Yonder Mountain String Band, Marathon Music Works, Nashville, TN – 1/11
Photo by Todd Powers
The second set opened with the guitar styling of Aijala on “Jail Song.” A special highlight appeared early in the second set as the band treaded delicately into Garcia’s “Althea” featuring Carter’s fiddle work. “Althea” is one of those unique songs that stylistically lends itself for treatment by a string band with opportunities for soul stirring fiddle counter melodies and banjo and mandolin peppers, intricate guitar work and a sliding base line. “Althea’s” raw emotion provided a scaffold for melodic interpretation that resonated well with this particular audience. After an unusually long ovation, Austin expressed gratitude with a sincere aside stating “That’s why we’re doing what we’re doing.”.
As the second set continued, Austin commented that “Confetti and plastic champagne glass were still on the floor from the Del McCoury’s Band NYE show” and subsequently introduced mandolinist Ronnie McCoury, fresh from the stage of the Ryman Auditorium. McCoury joined the band for “Katy Hill,” a traditional bluegrass standard made popular by Bill Monroe. McCoury stayed on board for “New Deal Train” and “Pretty Daughter,” trading mandolin licks with Austin in rock star fashion while demonstrating an innate melodious connection with McCoury band mate Carter.
After receiving a hospitable ovation, McCoury exited the stage as the fellows scuttled through the middle miles of the second set taking turns on an extensive “Honestly.” “ Smiles Like She’s Always Been a Friend” made its second appearance after its debut in Boulder on New Year’s Eve. Continuing with the banjo theme, “You’re No Good” steamrolled into a fearsome old school bluegrass breakdown.
The second set ended with an ambitious transitory passage beginning with “I’d Like Off” and escalating with a furiously paced “Ten.” As “Ten” dwindled, Carter’s fiddle slowly drifted into a whiff of Marvin Gaye’s “What’s Going On” with Austin crooning “Brother, Brother”. Breathing for just a moment, the band then ripped into a “Looking Back Over My Shoulder.” The impact on the audience was instantaneous as bobble heads nodded in the warmth of the stage lights. The energy of the transient jam back into Ten was visibly reflected in tantric expressions of the entranced fanatics. “Ten” charged to a sweltering halt leaving the crowd in ecstatic reverie.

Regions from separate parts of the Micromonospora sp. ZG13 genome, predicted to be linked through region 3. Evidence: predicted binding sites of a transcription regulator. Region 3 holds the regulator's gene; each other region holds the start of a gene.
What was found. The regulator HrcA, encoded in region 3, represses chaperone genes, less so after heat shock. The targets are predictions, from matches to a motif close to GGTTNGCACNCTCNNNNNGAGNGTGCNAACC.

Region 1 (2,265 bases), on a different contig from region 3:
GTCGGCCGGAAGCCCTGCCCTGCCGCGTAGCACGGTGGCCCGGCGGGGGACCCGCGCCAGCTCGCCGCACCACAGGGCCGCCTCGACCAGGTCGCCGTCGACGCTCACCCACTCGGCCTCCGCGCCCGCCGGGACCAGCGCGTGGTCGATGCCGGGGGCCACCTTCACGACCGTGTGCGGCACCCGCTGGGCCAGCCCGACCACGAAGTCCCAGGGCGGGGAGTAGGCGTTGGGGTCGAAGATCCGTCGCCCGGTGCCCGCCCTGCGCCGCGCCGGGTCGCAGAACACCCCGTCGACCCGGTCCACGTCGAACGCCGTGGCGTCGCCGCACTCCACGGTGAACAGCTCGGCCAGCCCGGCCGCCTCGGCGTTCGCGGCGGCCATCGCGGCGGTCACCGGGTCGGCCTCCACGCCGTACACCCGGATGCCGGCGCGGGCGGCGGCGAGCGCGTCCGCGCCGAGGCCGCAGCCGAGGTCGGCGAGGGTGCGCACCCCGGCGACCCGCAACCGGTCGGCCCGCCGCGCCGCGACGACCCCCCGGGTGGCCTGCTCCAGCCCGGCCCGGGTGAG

Well after 1:00 am, the crowd clamored for an encore and was successively not disappointed. YMSB retook the stage with Futureman in tow for a two song finale. Frank Zappa’s “Slime” oozed through the speakers as Austin encouraged the audience “Don’t that dial”. In closing the band espoused a sense of clairvoyance and a heaving dose of foreshadowing as “Bloody Mary Morning” wrapped up a sore legged night of auditory stimulus. In an interesting turn of events, two fire trucks showed up during the encore with lights blazing and sirens blaring. It is unclear whether their arrival had anything to do with incendiary nature of the show. The evening ended with little pomp as the red-eyed crowd spilled into the cramped streets with visions of Bloody Mary’s dancing in their heads.
In the end, Yonder Mountain’s unique ability to tip the hat toward tradition, nod to the influences of one’s elders, and keep an eye continually focused toward innovation made for a powerful and pleasant evening of musical exploration.